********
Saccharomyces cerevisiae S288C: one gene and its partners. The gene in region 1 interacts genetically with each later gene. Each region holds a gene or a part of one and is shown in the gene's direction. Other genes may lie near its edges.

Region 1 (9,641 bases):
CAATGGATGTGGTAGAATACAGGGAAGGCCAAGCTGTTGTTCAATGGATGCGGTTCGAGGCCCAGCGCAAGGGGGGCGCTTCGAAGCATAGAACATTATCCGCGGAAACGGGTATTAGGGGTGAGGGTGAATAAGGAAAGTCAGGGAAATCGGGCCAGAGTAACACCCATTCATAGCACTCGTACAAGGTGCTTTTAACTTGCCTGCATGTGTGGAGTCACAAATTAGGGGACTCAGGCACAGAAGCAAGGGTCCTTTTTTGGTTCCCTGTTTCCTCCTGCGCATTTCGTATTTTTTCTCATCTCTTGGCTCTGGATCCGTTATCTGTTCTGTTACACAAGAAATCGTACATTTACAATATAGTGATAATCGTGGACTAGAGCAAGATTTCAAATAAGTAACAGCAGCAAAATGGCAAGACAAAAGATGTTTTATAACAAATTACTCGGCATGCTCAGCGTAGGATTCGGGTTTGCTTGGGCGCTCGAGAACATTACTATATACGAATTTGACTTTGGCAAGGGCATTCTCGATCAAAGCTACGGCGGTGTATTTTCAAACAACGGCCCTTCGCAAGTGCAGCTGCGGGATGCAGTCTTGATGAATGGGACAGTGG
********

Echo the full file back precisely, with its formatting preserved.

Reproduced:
Saccharomyces cerevisiae S288C: one gene and its partners. The gene in region 1 interacts genetically with each later gene. Each region holds a gene or a part of one and is shown in the gene's direction. Other genes may lie near its edges.

Region 1 (9,641 bases):
CAATGGATGTGGTAGAATACAGGGAAGGCCAAGCTGTTGTTCAATGGATGCGGTTCGAGGCCCAGCGCAAGGGGGGCGCTTCGAAGCATAGAACATTATCCGCGGAAACGGGTATTAGGGGTGAGGGTGAATAAGGAAAGTCAGGGAAATCGGGCCAGAGTAACACCCATTCATAGCACTCGTACAAGGTGCTTTTAACTTGCCTGCATGTGTGGAGTCACAAATTAGGGGACTCAGGCACAGAAGCAAGGGTCCTTTTTTGGTTCCCTGTTTCCTCCTGCGCATTTCGTATTTTTTCTCATCTCTTGGCTCTGGATCCGTTATCTGTTCTGTTACACAAGAAATCGTACATTTACAATATAGTGATAATCGTGGACTAGAGCAAGATTTCAAATAAGTAACAGCAGCAAAATGGCAAGACAAAAGATGTTTTATAACAAATTACTCGGCATGCTCAGCGTAGGATTCGGGTTTGCTTGGGCGCTCGAGAACATTACTATATACGAATTTGACTTTGGCAAGGGCATTCTCGATCAAAGCTACGGCGGTGTATTTTCAAACAACGGCCCTTCGCAAGTGCAGCTGCGGGATGCAGTCTTGATGAATGGGACAGTGG